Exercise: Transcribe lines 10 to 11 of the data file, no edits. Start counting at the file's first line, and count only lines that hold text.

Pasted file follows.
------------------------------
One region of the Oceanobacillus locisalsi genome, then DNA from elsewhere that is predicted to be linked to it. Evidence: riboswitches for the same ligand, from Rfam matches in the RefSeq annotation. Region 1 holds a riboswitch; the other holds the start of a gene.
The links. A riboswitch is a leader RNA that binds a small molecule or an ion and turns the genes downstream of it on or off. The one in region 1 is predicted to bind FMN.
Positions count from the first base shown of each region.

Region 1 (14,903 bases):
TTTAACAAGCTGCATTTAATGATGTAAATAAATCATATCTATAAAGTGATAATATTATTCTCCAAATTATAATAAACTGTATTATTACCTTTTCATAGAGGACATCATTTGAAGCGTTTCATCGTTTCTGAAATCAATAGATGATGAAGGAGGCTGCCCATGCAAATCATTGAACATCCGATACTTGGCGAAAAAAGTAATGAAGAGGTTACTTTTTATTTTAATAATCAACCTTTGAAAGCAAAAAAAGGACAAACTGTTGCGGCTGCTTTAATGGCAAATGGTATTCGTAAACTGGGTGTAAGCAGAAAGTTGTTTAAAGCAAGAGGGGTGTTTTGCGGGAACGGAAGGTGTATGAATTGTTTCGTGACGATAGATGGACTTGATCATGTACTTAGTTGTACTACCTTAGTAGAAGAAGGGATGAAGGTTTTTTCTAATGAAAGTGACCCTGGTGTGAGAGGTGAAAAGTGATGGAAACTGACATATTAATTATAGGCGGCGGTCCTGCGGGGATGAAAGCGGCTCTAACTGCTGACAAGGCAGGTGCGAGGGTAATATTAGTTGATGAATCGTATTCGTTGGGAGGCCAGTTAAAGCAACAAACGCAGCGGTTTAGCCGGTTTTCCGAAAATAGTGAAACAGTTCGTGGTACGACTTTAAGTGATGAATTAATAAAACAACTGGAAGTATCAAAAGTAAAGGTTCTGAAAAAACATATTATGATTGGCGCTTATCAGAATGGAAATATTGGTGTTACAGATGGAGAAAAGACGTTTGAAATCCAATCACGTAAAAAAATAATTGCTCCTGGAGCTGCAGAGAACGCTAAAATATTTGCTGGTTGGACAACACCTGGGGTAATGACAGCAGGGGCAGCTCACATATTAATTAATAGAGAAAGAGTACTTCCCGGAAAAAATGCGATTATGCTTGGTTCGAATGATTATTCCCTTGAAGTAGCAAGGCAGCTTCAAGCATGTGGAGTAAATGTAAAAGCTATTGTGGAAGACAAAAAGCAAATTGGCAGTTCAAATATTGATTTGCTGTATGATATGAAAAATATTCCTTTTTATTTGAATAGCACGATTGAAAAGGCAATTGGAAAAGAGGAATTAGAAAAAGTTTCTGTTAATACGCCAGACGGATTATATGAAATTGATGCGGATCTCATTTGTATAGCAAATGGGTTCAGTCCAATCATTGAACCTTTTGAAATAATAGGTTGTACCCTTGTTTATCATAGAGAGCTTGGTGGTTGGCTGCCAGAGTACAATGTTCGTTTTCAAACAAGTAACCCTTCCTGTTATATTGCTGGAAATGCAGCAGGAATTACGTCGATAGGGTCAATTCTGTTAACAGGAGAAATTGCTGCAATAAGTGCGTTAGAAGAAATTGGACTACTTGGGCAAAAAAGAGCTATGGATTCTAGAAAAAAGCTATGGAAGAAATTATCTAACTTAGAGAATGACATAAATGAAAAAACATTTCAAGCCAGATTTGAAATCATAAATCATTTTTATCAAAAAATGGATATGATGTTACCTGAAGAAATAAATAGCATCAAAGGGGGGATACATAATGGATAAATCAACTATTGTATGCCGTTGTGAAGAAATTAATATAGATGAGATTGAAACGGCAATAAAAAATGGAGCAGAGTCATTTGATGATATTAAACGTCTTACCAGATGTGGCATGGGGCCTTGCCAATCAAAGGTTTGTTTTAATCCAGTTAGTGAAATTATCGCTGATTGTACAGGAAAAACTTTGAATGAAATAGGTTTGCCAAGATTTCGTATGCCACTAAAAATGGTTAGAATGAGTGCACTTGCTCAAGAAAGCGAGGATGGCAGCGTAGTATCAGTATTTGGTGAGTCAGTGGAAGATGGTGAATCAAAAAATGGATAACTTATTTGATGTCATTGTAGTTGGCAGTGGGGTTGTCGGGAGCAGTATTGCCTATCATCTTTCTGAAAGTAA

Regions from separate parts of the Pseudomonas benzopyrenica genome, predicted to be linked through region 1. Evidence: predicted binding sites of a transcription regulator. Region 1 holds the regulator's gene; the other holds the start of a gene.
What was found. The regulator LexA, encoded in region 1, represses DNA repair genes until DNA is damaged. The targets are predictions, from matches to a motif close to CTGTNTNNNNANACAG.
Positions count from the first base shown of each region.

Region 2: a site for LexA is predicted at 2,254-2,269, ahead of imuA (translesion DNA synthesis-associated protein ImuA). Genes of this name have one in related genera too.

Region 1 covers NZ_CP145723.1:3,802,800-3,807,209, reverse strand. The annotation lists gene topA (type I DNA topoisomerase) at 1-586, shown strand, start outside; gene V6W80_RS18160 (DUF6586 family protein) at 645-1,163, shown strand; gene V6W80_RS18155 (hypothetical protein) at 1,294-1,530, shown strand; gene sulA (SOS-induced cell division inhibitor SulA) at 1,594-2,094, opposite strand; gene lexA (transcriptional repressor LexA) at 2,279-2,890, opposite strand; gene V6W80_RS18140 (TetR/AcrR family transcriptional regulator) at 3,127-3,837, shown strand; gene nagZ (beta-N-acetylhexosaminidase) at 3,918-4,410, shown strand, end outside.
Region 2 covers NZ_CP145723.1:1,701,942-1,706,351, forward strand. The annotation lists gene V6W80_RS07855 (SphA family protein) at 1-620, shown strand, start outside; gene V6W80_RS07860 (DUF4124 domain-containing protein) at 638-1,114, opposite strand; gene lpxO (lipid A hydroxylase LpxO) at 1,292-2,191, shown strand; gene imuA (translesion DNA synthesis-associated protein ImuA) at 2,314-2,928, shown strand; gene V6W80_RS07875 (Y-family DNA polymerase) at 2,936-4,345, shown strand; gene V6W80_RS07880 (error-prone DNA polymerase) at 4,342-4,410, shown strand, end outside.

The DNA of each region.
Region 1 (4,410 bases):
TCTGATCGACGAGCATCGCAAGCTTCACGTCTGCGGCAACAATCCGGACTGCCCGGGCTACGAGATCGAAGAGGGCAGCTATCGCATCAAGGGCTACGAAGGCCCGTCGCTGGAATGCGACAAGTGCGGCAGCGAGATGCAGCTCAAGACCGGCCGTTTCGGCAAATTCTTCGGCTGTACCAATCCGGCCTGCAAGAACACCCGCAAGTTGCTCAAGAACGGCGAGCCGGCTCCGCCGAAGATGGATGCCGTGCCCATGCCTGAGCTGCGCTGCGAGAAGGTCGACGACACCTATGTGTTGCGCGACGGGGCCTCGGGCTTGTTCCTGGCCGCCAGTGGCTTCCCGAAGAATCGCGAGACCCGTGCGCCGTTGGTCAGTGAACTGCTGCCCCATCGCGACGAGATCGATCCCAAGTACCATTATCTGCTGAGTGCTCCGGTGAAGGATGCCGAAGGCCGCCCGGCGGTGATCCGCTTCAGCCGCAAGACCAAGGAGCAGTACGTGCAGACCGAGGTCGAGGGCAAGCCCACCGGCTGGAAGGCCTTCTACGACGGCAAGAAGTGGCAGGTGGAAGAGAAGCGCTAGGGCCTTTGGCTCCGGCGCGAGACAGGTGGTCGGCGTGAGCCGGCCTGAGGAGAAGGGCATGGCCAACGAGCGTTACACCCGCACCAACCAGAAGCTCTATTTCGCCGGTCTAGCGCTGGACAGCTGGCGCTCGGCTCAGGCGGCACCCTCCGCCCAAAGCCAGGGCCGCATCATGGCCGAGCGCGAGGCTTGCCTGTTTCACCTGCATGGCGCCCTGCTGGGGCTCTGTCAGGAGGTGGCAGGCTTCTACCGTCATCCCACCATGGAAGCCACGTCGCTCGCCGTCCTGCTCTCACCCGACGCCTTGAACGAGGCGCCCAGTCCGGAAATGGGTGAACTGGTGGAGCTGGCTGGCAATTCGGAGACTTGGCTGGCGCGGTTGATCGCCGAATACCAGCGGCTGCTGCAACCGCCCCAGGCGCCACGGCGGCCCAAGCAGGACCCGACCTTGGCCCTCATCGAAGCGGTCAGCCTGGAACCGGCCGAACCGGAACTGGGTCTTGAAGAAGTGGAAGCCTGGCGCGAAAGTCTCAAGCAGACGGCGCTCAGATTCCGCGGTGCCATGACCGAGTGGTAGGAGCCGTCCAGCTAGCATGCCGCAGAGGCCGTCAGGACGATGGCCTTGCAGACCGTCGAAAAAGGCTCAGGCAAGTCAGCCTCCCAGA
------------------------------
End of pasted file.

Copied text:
Region 1 covers NZ_CP145723.1:3,802,800-3,807,209, reverse strand. The annotation lists gene topA (type I DNA topoisomerase) at 1-586, shown strand, start outside; gene V6W80_RS18160 (DUF6586 family protein) at 645-1,163, shown strand; gene V6W80_RS18155 (hypothetical protein) at 1,294-1,530, shown strand; gene sulA (SOS-induced cell division inhibitor SulA) at 1,594-2,094, opposite strand; gene lexA (transcriptional repressor LexA) at 2,279-2,890, opposite strand; gene V6W80_RS18140 (TetR/AcrR family transcriptional regulator) at 3,127-3,837, shown strand; gene nagZ (beta-N-acetylhexosaminidase) at 3,918-4,410, shown strand, end outside.
Region 2 covers NZ_CP145723.1:1,701,942-1,706,351, forward strand. The annotation lists gene V6W80_RS07855 (SphA family protein) at 1-620, shown strand, start outside; gene V6W80_RS07860 (DUF4124 domain-containing protein) at 638-1,114, opposite strand; gene lpxO (lipid A hydroxylase LpxO) at 1,292-2,191, shown strand; gene imuA (translesion DNA synthesis-associated protein ImuA) at 2,314-2,928, shown strand; gene V6W80_RS07875 (Y-family DNA polymerase) at 2,936-4,345, shown strand; gene V6W80_RS07880 (error-prone DNA polymerase) at 4,342-4,410, shown strand, end outside.